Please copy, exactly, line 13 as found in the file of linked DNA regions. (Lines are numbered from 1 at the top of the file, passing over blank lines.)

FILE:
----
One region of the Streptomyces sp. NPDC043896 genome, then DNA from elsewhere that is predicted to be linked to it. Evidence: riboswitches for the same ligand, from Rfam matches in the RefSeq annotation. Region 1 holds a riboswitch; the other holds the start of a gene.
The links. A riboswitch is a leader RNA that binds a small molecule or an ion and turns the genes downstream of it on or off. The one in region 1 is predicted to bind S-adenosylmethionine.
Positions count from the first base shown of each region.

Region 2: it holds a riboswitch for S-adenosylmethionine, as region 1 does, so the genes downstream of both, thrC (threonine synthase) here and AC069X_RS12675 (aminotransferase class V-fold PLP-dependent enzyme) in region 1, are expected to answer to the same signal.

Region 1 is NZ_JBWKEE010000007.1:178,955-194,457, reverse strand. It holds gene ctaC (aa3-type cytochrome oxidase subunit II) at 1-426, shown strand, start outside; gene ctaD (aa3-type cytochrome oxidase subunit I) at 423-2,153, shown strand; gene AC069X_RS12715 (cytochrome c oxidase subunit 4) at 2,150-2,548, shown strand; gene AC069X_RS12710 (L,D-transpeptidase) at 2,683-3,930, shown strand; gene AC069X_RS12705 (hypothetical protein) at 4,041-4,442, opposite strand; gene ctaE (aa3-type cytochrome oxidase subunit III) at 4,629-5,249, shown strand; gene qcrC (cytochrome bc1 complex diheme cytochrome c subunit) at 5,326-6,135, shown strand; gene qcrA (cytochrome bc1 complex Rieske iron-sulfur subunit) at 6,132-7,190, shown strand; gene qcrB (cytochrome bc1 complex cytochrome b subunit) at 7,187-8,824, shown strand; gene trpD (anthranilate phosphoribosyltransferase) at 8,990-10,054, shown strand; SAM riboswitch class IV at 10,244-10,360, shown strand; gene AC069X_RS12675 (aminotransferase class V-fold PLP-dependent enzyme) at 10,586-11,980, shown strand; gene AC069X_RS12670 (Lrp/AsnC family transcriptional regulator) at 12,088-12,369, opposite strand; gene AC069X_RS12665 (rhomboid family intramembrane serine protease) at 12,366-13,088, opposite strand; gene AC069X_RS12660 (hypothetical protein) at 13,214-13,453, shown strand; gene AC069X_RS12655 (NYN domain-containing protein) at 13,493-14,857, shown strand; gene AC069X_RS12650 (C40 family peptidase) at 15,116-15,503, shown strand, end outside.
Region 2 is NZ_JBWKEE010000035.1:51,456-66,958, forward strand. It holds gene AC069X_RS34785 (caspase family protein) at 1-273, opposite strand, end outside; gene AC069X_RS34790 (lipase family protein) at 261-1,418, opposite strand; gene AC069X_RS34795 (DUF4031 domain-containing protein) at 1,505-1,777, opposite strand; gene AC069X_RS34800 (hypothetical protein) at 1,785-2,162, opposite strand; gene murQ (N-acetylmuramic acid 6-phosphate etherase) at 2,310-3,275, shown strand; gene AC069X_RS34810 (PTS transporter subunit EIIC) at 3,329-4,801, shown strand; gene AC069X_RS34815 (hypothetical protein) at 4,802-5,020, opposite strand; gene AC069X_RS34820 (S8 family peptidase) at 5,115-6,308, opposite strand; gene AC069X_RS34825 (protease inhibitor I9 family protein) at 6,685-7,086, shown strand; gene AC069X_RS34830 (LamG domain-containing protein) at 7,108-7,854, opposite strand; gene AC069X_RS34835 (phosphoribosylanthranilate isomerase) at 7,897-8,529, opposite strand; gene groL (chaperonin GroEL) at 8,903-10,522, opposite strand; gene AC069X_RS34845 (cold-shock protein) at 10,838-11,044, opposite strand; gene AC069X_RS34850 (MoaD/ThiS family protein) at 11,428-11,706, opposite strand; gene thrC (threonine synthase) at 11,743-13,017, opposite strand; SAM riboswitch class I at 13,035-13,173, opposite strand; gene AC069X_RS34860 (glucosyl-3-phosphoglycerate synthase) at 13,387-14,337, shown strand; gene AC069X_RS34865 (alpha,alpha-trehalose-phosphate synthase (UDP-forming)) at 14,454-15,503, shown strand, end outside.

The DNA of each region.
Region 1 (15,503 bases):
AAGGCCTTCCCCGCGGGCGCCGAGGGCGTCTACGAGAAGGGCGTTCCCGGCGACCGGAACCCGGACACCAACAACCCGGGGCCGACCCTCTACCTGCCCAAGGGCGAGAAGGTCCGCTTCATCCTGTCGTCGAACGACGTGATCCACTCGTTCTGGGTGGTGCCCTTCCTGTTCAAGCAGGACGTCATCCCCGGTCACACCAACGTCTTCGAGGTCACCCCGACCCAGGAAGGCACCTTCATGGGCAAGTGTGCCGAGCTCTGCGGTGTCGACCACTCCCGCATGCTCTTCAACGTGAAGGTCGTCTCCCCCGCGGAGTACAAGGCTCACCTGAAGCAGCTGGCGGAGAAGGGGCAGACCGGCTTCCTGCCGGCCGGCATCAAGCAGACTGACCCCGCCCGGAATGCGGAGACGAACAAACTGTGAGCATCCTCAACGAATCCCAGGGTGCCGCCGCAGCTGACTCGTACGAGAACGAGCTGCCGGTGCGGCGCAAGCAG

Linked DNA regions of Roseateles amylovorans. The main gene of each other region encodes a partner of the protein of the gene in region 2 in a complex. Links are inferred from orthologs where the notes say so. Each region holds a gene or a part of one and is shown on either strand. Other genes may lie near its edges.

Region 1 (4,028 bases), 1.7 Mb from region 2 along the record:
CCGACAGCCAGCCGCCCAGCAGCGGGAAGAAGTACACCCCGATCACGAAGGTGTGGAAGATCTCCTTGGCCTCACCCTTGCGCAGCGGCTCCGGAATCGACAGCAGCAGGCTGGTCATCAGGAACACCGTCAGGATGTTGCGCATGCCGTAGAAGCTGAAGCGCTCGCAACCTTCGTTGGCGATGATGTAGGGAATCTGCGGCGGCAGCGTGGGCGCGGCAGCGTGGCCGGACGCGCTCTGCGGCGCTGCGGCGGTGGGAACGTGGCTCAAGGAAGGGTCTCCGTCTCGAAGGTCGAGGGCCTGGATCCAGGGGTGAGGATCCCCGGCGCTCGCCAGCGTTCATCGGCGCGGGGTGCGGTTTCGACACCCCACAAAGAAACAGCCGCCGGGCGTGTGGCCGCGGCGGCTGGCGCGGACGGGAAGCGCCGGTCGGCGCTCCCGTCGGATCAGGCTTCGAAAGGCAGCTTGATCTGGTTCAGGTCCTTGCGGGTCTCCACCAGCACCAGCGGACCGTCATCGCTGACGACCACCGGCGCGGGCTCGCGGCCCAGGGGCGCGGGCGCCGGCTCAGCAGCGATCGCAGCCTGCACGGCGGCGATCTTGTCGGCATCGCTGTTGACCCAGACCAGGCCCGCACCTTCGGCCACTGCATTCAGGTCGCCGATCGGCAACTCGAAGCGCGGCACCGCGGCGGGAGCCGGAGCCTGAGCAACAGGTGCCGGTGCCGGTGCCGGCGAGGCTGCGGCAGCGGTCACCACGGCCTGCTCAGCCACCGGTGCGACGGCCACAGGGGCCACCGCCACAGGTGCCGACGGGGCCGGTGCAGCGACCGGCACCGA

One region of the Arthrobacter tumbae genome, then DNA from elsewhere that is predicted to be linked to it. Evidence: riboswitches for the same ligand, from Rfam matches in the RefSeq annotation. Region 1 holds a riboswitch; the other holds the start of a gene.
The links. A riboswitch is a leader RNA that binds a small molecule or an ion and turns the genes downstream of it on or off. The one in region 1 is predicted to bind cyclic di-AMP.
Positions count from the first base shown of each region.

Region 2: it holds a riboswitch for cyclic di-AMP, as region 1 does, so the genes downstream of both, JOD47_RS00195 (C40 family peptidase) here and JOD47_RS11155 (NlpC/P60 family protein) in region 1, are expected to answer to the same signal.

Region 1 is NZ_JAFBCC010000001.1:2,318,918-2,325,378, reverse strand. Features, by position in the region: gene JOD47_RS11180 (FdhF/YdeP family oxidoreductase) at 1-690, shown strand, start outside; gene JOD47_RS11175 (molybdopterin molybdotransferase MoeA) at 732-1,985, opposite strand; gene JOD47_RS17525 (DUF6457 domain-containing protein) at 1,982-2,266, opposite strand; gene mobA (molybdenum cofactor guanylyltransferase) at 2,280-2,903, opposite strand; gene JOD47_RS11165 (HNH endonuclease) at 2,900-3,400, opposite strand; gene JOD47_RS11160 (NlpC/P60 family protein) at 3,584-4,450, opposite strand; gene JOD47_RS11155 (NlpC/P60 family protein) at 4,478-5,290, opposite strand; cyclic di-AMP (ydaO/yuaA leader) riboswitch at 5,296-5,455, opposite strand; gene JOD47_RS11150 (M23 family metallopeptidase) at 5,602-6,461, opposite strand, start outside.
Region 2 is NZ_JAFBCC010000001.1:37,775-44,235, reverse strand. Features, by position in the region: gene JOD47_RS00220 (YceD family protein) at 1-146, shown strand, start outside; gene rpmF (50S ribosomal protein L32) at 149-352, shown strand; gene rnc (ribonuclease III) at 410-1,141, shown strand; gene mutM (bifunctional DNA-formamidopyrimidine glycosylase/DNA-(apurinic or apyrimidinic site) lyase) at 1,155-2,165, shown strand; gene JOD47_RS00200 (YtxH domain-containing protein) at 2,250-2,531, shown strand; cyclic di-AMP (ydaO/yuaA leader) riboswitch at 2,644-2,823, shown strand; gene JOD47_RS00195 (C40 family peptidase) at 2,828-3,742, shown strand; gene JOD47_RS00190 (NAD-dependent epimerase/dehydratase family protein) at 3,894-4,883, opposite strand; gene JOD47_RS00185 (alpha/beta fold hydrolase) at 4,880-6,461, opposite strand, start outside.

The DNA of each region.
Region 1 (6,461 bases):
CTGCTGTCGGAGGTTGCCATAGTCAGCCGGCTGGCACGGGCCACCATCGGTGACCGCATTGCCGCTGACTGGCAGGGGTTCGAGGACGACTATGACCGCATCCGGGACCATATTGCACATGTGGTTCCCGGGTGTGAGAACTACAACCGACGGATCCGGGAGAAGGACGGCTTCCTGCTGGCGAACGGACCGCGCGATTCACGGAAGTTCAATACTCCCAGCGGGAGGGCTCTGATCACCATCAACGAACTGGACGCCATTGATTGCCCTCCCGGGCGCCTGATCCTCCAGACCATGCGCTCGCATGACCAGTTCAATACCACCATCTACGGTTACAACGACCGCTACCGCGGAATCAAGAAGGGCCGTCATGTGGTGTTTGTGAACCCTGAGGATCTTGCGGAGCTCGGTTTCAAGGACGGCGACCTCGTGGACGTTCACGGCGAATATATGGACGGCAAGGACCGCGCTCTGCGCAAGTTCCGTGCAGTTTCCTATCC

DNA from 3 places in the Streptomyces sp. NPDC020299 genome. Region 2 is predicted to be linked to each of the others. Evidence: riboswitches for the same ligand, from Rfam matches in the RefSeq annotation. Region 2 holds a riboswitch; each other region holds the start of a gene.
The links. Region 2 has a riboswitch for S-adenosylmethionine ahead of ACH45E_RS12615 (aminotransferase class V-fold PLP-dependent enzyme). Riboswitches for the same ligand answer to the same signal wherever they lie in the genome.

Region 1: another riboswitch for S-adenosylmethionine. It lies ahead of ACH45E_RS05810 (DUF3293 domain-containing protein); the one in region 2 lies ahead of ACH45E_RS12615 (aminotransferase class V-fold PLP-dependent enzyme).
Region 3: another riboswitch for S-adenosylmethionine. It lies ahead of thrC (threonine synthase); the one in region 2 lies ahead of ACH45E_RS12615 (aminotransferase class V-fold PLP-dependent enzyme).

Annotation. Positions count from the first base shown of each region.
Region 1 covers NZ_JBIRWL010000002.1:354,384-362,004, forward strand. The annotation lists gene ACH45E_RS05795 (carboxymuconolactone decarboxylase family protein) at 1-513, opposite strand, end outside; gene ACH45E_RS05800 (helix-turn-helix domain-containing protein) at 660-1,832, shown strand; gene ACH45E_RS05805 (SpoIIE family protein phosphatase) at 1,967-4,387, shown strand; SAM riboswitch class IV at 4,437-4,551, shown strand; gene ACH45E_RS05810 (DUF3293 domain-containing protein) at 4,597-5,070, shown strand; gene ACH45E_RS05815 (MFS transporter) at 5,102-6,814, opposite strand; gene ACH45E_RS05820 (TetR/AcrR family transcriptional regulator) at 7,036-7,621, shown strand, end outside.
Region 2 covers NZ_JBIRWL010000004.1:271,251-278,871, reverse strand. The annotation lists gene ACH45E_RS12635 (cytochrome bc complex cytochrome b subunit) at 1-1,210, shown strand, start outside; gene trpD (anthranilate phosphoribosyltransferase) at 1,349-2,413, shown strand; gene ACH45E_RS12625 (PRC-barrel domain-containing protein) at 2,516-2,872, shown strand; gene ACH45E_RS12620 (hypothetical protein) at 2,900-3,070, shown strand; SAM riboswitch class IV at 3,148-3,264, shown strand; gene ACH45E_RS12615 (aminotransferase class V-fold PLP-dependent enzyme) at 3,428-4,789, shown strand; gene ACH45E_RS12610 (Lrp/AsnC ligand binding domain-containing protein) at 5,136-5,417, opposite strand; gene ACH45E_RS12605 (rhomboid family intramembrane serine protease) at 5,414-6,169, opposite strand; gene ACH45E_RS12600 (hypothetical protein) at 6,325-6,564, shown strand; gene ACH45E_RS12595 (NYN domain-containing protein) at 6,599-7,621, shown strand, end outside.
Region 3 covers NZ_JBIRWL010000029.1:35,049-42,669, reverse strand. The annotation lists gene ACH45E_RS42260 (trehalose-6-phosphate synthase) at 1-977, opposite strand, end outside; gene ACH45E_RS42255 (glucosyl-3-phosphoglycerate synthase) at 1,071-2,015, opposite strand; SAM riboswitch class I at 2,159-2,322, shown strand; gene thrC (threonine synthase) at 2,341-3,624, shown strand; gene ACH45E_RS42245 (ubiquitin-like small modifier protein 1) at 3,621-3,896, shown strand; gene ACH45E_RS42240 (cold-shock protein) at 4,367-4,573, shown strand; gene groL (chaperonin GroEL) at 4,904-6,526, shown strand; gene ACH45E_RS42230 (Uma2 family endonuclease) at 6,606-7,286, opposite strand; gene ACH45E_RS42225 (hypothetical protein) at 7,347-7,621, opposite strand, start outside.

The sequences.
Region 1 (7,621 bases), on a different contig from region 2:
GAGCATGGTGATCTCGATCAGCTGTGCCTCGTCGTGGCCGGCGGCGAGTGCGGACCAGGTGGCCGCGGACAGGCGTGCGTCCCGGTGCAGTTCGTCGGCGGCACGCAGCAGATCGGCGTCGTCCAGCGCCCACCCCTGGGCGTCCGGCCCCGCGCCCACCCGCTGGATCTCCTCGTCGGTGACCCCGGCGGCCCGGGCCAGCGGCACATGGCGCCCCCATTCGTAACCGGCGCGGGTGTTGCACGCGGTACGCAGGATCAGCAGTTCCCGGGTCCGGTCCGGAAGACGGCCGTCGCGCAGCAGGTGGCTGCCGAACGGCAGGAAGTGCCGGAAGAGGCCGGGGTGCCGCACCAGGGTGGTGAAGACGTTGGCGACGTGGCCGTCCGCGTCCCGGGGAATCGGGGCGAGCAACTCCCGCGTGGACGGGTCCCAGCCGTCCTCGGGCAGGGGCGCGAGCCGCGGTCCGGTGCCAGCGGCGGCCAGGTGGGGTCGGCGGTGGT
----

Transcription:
One region of the Arthrobacter tumbae genome, then DNA from elsewhere that is predicted to be linked to it. Evidence: riboswitches for the same ligand, from Rfam matches in the RefSeq annotation. Region 1 holds a riboswitch; the other holds the start of a gene.